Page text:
I have seen the forum dba.StackExchange, but this question involves Visual Studio as well, therefore I wanted to post this question here.

One of my old application was built on VS-2008 and MySQL back-end. After three years, I don't have any major issues with it and the database performance is also good. I am scaling this application to a WPF application and want to know whether SQL Server has any added advantages when used with VS-2010, other than that it is from Microsoft, over MySQL?

In most scenarios, I notice query execution in MySQL is faster as compared to SQL Server.

3 Answers 3


Advantages of SQL Server over MySQL:

  • Transactions. MySQL doesn't fully support transactions (any operation on MyISAM tables, as well as any DDL statements, will silently commit a pending transaction, which makes the transaction support practically useless)
  • SQL Server, Visual Studio, and the entire .NET ecosystem, are built to work together. While you can use MySQL with .NET, it doesn't integrate as nicely.
  • More powerful stored procedures. T-SQL has a complete set of imperative programming features, and while the syntax is still far behind a proper programming language, you can do amazing things with it.
  • You can import .NET DDLs into SQL Server and run .NET CLI functions from within T-SQL queries: this means any function you feel is missing from your SQL dialect can be provided through this mechanism (I used this once to order query results by geographic distance)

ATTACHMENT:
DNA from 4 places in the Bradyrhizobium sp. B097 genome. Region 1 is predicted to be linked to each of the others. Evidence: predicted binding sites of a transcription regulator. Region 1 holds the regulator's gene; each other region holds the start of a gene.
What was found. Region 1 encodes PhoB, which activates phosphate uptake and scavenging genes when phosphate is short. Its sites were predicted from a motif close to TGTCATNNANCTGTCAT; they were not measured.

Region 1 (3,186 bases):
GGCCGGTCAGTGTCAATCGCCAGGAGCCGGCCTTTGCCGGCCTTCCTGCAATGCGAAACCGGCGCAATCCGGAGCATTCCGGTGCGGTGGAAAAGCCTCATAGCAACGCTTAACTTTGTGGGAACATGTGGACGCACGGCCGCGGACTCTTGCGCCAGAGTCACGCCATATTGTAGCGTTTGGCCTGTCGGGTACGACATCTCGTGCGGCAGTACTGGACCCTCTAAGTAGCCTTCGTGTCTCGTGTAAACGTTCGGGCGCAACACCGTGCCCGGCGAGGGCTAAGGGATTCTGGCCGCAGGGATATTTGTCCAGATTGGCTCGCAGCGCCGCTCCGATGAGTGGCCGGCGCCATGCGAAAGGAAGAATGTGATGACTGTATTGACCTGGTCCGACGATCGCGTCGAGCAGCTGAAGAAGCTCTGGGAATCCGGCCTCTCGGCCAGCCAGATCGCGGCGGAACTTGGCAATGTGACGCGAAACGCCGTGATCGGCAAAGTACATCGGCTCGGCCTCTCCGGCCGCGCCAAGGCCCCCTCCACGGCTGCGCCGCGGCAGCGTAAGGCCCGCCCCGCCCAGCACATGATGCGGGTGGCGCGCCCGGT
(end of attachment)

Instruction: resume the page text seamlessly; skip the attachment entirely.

• SQL Server has better replication support. If you ever need to scale your database beyond a single-server or simple master-slave configuration, MySQL will be trouble
  • Finer-grained locking. MySQL often locks entire tables; the result can be that if you run an expensive query joining two or three of your most important tables, these tables may be completely inaccessible for several seconds. SQL Server has more sophisticated per-row locking, which means even though you're querying some rows in a table, other rows can still be inserted or modified concurrently.
  • Native support for GUIDs as primary keys - if you prefer GUIDs for your keys, that is (which is one way to reduce migration pain).


  • Cost. MySQL is essentially free; SQL Server licenses come with a hefty price tag (unless you can use the Express version - but be prepared to pay once you hit the size limit)
  • Scriptability. MySQL is built with a command-line mindset, and it is very scriptable; SQL Server, coming from Microsoft, wants you to use the full-blown GUI for pretty much everything, including backup scheduling, migration, maintenance, etc.
  • Platform lock-in. MySQL runs on practically everything; SQL Server requires Windows.

Perceived advantages that don't actually hold:

  • Performance. Yes, MyISAM is faster than SQL Server, but it's also dangerous and incorrect. MyISAM doesn't support transactions, and it can't enforce foreign key constraints (due to its one-file-per-table approach). As a result, it is easy for a bug in your code (or simply a network outage) to corrupt your database. Most MySQL-based applications I have worked with include code that 'fixes' the database at regular intervals, trying to clean up the mess left behind by rogue queries and other glitches. Also, as soon as concurrency is involved, MyISAM's full table locking behavior easily devastates all performance you might have won.

That said, there are other alternatives - postgresql, which gives you many of the advantages of SQL Server, without the price tag and the vendor lock-in, is my personal favorite.